hadoop-general mailing list archives

Site index · List index
Message view « Date » · « Thread »
Top « Date » · « Thread »
From Jagane Sundar <jag...@apache.org>
Subject Re: Which proposed distro of Hadoop, 0.20.206 or 0.22, will be better for HBase?
Date Thu, 06 Oct 2011 02:00:43 GMT
Thanks for your input, Milind. It's very useful and interesting.

In the interest of brevity, I have truncated most of it except for the point
regarding 'cloud friendly'. I have done some research into this, and want to
get some more community feedback.

>2. Built in support for the cloud. (Whirr is interesting. Ambari more so,
> >but both fall short.)
>
> Not very sure. If by "support for the cloud" means ability to provision
> atop a hypervisor, adding or removing instances etc, I think there are
> other approaches proven in the industry.
>
>
There are two aspects to cloud friendliness - deployment
technologies/automation, and storage.

As far as deployment automation is concerned, I am eager to know what other
approaches you are familiar with. Chef/Puppet et. al. are not interesting to
me. I want this to have end user self-serve service characteristics, not
'end users file ticket, sysadmin runs [chef|puppet|other] script'.

Storage is very interesting. My own thoughts, from analyzing EC2 and EMR are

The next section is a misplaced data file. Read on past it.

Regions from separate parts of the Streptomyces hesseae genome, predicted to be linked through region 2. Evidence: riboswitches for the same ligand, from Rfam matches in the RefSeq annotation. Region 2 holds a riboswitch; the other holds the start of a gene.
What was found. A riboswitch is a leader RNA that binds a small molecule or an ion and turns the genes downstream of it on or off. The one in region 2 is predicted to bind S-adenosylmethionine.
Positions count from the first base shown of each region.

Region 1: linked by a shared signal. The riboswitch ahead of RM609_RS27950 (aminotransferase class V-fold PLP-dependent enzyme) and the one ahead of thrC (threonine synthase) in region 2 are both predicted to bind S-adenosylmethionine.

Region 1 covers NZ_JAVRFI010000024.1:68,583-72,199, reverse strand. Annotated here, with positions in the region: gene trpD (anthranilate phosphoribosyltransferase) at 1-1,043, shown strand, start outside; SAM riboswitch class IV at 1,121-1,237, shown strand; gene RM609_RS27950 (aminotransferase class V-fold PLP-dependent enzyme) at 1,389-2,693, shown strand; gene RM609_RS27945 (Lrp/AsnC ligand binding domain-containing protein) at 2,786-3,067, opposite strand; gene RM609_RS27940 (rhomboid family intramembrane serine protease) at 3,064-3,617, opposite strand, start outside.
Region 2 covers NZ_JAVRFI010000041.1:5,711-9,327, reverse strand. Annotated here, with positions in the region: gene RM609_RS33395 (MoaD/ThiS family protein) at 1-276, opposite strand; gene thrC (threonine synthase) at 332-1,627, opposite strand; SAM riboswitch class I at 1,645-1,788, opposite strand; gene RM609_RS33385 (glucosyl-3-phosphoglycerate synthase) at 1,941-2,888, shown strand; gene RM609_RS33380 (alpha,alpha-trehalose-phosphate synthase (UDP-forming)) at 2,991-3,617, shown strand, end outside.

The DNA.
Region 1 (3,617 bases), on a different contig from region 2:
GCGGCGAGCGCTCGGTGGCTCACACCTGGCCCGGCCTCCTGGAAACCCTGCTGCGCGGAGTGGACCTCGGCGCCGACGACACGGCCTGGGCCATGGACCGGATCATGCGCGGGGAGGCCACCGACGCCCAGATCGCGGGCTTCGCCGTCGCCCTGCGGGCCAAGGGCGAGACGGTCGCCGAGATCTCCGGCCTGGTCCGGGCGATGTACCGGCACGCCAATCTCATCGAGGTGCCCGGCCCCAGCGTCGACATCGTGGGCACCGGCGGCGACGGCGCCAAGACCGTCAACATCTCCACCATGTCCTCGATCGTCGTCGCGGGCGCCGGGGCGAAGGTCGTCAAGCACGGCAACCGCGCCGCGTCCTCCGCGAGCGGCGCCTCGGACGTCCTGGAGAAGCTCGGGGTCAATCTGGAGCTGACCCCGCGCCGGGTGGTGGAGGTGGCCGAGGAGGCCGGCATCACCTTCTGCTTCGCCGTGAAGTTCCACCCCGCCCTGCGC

as follows. (A lot of the following is speculation and educated guesswork,
so I may be totally off, but here it is anyway):

Amazon's philosophy is totally 'on-demand bring up when needed and tear down
when done'. I like this philosophy a lot. However it does not work well for
storage. Storage needs to be always up and available. Hence, they took
Hadoop, stripped off HDFS and built a shim to S3, their object storage
service. There is no posix there. Map Reduce jobs run in VMs that are
brought up on demand, and access the S3 hosted files using the protocol s3n
(n stands for native - that's native to s3 not native to Hadoop). When this
turned out to be slow as sh**, they seem to have hacked the HDFS layer some
more, in order to actually have a NameNode for metadata, but to use S3 for
storing blocks. They have a protocol s3 to access this. Both of these
approaches have one severe failing - they do not support Append and Hflush.
ergo - no HBase on EMR. I am sure they are working furiously to address this
shortcoming and add append/hflush support to s3n or s3, in order to make it
possible to run HBase on EMR. In the meantime, anecdotal evidence suggests
that at least half of Amazon's customers are opting to use Apache Hadoop on
EC2 VMs with EBS storage (completely bypassing the EMR offering). EBS itself
is an interesting storage technology. It is block storage offered over the
ethernet network, from an occassionally sync'd local disk elsewhere. EBS has
some storage resiliency built in, so the question of how many replicas when
HDFS is built on top of this is very interesting.


This problem of offering a cost effective Hadoop as an on-demand self
service offering in the cloud is very interesting. This is a nut I want to
crack....

Sorry about the long rant, and again, it is all in the hope that I can evoke
some postings from people who know more about this than I do.

Thanks,
Jagane

Mime
  • Unnamed multipart/alternative (inline, None, 0 bytes)
View raw message